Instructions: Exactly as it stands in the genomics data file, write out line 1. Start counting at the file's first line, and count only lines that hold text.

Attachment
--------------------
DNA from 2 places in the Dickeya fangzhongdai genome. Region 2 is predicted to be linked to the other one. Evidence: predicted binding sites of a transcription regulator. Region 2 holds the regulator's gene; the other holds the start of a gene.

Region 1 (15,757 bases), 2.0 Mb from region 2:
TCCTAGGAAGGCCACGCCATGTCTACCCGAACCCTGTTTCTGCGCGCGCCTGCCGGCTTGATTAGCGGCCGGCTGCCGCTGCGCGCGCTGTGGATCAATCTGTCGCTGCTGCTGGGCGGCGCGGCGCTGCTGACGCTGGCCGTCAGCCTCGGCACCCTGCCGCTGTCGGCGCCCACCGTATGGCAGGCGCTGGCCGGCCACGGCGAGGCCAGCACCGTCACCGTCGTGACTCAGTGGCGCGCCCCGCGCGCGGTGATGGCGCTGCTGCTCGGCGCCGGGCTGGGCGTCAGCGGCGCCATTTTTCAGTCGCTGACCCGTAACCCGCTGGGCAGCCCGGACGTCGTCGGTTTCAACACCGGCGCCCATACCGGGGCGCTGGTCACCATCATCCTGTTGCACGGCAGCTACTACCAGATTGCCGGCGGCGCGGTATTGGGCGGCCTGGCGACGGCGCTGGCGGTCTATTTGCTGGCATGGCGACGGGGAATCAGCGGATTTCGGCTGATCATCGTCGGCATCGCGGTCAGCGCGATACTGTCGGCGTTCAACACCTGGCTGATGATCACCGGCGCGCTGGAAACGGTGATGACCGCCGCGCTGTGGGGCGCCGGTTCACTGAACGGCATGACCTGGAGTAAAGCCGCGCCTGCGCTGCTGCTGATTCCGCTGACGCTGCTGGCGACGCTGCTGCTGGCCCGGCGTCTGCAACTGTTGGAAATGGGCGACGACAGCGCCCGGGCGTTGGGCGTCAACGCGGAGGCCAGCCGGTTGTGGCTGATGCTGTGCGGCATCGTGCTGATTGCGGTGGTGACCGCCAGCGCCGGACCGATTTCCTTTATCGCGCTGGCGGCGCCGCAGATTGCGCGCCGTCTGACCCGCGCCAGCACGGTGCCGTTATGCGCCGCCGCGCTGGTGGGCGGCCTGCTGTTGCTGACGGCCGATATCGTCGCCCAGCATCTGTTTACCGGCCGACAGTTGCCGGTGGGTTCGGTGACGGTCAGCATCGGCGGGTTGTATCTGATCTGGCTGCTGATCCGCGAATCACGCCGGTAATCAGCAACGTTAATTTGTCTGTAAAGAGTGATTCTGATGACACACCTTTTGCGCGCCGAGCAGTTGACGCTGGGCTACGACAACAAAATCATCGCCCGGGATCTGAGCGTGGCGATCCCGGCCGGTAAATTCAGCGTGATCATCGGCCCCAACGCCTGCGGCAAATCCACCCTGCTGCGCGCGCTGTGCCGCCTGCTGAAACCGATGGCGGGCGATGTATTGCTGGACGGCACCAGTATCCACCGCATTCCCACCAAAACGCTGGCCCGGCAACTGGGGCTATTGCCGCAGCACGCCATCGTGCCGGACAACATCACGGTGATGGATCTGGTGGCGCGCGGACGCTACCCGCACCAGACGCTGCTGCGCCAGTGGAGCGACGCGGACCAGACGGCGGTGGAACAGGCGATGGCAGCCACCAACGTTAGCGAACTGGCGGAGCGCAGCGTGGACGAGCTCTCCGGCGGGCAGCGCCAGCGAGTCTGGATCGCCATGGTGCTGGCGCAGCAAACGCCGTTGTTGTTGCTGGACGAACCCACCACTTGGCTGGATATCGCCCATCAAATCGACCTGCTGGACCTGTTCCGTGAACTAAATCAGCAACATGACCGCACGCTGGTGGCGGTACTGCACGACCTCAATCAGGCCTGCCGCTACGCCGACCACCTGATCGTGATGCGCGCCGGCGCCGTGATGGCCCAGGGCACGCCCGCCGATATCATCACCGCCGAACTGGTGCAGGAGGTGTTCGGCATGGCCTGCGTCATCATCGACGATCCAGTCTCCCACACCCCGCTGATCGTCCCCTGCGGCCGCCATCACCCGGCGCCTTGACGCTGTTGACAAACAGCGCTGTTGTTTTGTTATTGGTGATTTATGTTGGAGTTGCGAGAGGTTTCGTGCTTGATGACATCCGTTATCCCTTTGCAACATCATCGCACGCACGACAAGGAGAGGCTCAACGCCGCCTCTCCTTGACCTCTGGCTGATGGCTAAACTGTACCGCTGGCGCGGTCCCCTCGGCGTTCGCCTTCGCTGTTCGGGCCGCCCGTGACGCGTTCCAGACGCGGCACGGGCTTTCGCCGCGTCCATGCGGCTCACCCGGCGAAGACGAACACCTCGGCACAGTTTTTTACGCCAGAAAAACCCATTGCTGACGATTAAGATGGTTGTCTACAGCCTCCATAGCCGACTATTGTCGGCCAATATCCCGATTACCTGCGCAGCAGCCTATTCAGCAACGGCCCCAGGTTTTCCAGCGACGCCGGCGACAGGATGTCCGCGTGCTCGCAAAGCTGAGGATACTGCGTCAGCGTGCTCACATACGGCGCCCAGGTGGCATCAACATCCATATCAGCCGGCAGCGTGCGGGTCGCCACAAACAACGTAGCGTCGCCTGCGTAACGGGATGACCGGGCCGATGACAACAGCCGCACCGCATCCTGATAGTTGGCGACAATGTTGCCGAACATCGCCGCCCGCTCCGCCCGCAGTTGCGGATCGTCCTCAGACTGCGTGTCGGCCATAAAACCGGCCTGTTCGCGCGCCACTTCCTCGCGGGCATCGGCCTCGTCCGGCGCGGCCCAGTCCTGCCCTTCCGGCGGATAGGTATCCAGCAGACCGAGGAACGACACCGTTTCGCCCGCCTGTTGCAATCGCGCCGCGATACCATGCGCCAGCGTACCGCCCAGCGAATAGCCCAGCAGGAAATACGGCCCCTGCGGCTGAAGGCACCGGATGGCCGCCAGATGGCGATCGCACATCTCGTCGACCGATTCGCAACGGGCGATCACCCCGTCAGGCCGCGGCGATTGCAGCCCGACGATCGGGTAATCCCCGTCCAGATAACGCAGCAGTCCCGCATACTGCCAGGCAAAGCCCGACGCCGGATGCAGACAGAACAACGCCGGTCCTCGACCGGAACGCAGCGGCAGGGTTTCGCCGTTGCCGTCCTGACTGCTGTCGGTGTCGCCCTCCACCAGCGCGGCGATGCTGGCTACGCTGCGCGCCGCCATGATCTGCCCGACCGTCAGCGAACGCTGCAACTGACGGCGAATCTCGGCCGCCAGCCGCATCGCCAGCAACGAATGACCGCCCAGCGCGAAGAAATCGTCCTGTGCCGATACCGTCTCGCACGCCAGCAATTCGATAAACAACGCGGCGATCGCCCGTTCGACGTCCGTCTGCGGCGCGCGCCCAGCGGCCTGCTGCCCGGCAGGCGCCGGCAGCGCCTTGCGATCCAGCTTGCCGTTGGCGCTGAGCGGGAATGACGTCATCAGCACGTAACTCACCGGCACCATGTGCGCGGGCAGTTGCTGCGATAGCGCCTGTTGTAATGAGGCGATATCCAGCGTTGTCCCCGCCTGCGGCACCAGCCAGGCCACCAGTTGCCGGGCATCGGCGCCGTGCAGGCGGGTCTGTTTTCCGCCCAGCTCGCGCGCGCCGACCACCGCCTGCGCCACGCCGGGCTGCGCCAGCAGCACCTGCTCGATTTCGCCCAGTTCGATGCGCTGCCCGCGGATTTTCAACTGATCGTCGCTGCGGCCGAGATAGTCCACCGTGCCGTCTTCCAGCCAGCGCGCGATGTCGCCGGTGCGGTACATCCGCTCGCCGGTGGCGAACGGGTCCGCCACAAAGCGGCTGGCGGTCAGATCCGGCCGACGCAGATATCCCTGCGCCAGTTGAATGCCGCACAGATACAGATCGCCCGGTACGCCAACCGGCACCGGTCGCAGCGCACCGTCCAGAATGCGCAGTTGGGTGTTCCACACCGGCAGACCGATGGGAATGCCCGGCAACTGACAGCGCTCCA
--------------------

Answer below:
DNA from 2 places in the Dickeya fangzhongdai genome. Region 2 is predicted to be linked to the other one. Evidence: predicted binding sites of a transcription regulator. Region 2 holds the regulator's gene; the other holds the start of a gene.